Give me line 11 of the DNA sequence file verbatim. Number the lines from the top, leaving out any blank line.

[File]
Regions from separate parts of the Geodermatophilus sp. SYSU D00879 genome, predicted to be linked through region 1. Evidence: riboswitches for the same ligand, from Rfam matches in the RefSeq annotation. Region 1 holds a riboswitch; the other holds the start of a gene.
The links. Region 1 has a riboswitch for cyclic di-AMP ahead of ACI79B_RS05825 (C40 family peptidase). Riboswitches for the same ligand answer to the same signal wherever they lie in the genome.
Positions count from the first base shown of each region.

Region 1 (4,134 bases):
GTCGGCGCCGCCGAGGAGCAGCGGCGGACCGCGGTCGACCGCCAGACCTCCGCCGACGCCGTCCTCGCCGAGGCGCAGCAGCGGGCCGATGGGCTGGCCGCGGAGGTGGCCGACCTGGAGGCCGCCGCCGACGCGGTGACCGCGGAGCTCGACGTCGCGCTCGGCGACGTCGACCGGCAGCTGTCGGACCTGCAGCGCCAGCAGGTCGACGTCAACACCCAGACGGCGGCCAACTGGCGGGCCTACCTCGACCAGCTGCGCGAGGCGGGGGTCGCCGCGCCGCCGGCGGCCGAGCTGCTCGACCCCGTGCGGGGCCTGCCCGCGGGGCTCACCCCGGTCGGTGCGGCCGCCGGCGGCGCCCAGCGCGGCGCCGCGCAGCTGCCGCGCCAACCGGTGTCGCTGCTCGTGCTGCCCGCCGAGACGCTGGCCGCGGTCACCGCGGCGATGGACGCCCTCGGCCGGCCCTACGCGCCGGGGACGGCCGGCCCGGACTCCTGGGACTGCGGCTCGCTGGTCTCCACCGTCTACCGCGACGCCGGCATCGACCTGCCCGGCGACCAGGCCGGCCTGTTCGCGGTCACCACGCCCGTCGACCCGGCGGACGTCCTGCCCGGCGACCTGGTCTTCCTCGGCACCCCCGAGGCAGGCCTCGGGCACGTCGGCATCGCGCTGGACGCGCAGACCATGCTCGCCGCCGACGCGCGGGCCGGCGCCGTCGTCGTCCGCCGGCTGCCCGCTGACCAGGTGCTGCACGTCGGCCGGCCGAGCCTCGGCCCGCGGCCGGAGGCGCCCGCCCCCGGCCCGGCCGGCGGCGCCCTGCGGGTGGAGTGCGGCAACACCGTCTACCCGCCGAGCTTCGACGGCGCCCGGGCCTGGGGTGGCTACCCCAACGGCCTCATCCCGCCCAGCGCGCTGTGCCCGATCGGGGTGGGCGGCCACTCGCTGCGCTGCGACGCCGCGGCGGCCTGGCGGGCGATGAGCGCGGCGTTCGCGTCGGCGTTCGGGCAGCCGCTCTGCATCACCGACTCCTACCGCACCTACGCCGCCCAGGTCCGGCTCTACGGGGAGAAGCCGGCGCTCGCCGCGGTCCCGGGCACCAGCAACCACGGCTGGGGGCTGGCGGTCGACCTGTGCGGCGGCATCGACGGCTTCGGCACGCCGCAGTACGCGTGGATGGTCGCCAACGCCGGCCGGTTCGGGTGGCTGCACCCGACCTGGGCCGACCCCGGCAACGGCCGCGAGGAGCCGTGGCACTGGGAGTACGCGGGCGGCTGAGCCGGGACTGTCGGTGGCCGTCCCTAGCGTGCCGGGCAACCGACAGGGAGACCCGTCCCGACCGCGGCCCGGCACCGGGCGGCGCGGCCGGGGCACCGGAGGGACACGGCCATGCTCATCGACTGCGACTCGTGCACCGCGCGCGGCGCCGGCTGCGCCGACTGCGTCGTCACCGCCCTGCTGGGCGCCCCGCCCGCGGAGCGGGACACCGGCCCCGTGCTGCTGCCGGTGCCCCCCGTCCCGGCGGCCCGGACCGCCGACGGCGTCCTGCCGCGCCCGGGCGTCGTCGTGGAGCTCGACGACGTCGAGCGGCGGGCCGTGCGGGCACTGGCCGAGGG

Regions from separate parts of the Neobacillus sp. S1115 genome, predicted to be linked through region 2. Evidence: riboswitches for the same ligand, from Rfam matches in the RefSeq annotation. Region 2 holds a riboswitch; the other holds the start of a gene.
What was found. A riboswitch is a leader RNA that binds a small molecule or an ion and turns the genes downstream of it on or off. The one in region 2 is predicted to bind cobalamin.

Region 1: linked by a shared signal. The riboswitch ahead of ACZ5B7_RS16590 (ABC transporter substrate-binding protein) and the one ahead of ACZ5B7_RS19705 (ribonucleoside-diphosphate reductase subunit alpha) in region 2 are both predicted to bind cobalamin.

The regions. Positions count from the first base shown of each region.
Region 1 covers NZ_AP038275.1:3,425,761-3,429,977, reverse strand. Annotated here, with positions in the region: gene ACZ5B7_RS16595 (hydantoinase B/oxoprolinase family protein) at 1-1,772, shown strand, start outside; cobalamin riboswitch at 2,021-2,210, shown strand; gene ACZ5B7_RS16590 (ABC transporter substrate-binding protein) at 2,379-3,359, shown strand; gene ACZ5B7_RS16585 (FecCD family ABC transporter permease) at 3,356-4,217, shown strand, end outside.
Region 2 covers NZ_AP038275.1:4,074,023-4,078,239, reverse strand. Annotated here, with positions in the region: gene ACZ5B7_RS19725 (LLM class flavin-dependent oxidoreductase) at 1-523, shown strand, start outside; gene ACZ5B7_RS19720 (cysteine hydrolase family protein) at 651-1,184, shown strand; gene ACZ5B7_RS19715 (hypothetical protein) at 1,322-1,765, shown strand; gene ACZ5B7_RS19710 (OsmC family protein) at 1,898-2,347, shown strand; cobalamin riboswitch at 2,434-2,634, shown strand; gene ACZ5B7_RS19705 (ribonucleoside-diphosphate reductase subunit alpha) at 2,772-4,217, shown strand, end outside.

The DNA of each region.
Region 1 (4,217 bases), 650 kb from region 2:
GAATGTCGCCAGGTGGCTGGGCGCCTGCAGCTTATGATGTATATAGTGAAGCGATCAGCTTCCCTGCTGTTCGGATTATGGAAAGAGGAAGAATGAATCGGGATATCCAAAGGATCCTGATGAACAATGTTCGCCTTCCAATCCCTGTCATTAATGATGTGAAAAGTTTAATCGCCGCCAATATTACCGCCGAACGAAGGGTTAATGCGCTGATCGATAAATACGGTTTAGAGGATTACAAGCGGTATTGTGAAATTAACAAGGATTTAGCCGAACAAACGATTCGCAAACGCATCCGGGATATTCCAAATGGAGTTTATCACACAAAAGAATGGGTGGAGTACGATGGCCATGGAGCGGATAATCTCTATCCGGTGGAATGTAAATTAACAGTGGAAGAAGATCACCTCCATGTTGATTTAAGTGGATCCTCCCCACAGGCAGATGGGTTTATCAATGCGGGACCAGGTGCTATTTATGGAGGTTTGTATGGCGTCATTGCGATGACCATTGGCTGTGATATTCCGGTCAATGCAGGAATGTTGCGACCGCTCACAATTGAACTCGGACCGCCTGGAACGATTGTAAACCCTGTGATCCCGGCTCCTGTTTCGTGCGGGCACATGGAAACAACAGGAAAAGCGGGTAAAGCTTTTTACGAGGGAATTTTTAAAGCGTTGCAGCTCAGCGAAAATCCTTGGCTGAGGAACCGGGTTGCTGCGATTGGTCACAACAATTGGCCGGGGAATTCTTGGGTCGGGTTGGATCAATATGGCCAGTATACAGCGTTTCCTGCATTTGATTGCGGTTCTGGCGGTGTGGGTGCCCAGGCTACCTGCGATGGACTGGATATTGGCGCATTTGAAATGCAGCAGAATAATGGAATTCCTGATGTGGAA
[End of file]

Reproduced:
Region 2 covers NZ_AP038275.1:4,074,023-4,078,239, reverse strand. Annotated here, with positions in the region: gene ACZ5B7_RS19725 (LLM class flavin-dependent oxidoreductase) at 1-523, shown strand, start outside; gene ACZ5B7_RS19720 (cysteine hydrolase family protein) at 651-1,184, shown strand; gene ACZ5B7_RS19715 (hypothetical protein) at 1,322-1,765, shown strand; gene ACZ5B7_RS19710 (OsmC family protein) at 1,898-2,347, shown strand; cobalamin riboswitch at 2,434-2,634, shown strand; gene ACZ5B7_RS19705 (ribonucleoside-diphosphate reductase subunit alpha) at 2,772-4,217, shown strand, end outside.